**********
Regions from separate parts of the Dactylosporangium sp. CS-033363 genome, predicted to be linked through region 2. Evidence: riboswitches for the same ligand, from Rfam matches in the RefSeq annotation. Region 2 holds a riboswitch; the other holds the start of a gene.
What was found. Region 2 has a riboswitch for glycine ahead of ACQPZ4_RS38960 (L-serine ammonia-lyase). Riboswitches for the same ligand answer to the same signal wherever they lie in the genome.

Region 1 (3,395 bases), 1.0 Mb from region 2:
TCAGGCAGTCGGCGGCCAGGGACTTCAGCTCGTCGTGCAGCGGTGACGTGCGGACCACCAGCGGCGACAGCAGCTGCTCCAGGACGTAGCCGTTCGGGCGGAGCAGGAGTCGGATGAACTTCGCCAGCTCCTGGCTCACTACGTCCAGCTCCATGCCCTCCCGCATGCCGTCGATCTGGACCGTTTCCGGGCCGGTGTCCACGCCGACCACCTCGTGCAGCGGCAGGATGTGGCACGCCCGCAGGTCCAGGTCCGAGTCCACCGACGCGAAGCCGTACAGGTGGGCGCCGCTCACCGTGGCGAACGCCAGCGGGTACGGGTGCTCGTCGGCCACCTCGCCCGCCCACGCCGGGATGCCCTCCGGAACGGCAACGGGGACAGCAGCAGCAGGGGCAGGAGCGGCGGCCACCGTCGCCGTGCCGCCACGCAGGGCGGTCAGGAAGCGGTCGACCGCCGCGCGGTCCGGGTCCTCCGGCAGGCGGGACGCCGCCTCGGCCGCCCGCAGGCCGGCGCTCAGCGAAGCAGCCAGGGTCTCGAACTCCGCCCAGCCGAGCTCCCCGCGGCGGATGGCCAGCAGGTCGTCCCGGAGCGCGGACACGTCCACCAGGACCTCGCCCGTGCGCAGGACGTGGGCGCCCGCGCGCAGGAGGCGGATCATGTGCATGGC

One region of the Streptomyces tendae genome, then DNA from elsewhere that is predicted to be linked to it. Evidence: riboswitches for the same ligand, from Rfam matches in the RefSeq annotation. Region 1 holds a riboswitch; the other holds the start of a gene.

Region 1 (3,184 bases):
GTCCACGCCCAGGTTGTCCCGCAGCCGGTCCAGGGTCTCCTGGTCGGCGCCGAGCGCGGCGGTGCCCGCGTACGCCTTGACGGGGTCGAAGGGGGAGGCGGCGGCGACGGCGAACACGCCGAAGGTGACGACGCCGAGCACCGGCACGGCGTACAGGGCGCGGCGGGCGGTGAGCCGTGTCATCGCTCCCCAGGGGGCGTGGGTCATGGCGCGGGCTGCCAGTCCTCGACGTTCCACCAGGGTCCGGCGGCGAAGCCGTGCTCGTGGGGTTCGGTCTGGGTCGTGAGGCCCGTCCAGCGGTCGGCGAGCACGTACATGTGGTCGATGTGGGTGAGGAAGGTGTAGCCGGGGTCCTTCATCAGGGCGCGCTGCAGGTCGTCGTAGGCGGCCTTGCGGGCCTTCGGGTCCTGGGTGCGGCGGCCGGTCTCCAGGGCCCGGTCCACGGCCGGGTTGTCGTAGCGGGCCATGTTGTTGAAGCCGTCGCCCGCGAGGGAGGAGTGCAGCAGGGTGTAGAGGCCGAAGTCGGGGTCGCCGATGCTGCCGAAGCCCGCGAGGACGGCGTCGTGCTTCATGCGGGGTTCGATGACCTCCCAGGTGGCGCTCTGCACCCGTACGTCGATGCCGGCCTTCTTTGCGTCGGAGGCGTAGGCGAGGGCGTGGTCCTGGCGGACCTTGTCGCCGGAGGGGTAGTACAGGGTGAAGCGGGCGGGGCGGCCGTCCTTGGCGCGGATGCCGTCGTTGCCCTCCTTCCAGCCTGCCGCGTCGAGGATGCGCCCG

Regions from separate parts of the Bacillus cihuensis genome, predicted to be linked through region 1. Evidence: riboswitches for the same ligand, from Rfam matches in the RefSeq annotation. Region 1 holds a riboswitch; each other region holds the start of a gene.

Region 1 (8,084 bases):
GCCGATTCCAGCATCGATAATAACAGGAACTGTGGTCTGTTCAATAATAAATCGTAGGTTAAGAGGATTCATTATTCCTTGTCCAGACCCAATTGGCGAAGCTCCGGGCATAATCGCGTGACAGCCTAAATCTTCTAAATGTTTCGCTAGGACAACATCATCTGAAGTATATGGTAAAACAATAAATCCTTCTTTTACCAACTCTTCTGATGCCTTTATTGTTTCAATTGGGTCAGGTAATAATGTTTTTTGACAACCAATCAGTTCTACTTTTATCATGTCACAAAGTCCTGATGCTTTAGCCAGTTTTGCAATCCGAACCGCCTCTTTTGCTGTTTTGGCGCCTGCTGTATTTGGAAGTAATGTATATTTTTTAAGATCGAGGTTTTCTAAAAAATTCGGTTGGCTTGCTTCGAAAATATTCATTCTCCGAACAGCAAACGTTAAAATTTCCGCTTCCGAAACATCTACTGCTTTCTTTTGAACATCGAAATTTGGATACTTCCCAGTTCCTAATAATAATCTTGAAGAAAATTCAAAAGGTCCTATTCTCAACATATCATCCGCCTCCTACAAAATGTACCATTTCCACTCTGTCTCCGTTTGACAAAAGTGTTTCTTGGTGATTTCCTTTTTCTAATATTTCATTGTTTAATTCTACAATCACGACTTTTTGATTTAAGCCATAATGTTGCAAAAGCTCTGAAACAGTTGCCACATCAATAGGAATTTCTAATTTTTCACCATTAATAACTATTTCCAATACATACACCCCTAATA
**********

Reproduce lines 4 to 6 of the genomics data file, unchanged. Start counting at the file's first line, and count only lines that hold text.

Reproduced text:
TCAGGCAGTCGGCGGCCAGGGACTTCAGCTCGTCGTGCAGCGGTGACGTGCGGACCACCAGCGGCGACAGCAGCTGCTCCAGGACGTAGCCGTTCGGGCGGAGCAGGAGTCGGATGAACTTCGCCAGCTCCTGGCTCACTACGTCCAGCTCCATGCCCTCCCGCATGCCGTCGATCTGGACCGTTTCCGGGCCGGTGTCCACGCCGACCACCTCGTGCAGCGGCAGGATGTGGCACGCCCGCAGGTCCAGGTCCGAGTCCACCGACGCGAAGCCGTACAGGTGGGCGCCGCTCACCGTGGCGAACGCCAGCGGGTACGGGTGCTCGTCGGCCACCTCGCCCGCCCACGCCGGGATGCCCTCCGGAACGGCAACGGGGACAGCAGCAGCAGGGGCAGGAGCGGCGGCCACCGTCGCCGTGCCGCCACGCAGGGCGGTCAGGAAGCGGTCGACCGCCGCGCGGTCCGGGTCCTCCGGCAGGCGGGACGCCGCCTCGGCCGCCCGCAGGCCGGCGCTCAGCGAAGCAGCCAGGGTCTCGAACTCCGCCCAGCCGAGCTCCCCGCGGCGGATGGCCAGCAGGTCGTCCCGGAGCGCGGACACGTCCACCAGGACCTCGCCCGTGCGCAGGACGTGGGCGCCCGCGCGCAGGAGGCGGATCATGTGCATGGC

One region of the Streptomyces tendae genome, then DNA from elsewhere that is predicted to be linked to it. Evidence: riboswitches for the same ligand, from Rfam matches in the RefSeq annotation. Region 1 holds a riboswitch; the other holds the start of a gene.

Region 1 (3,184 bases):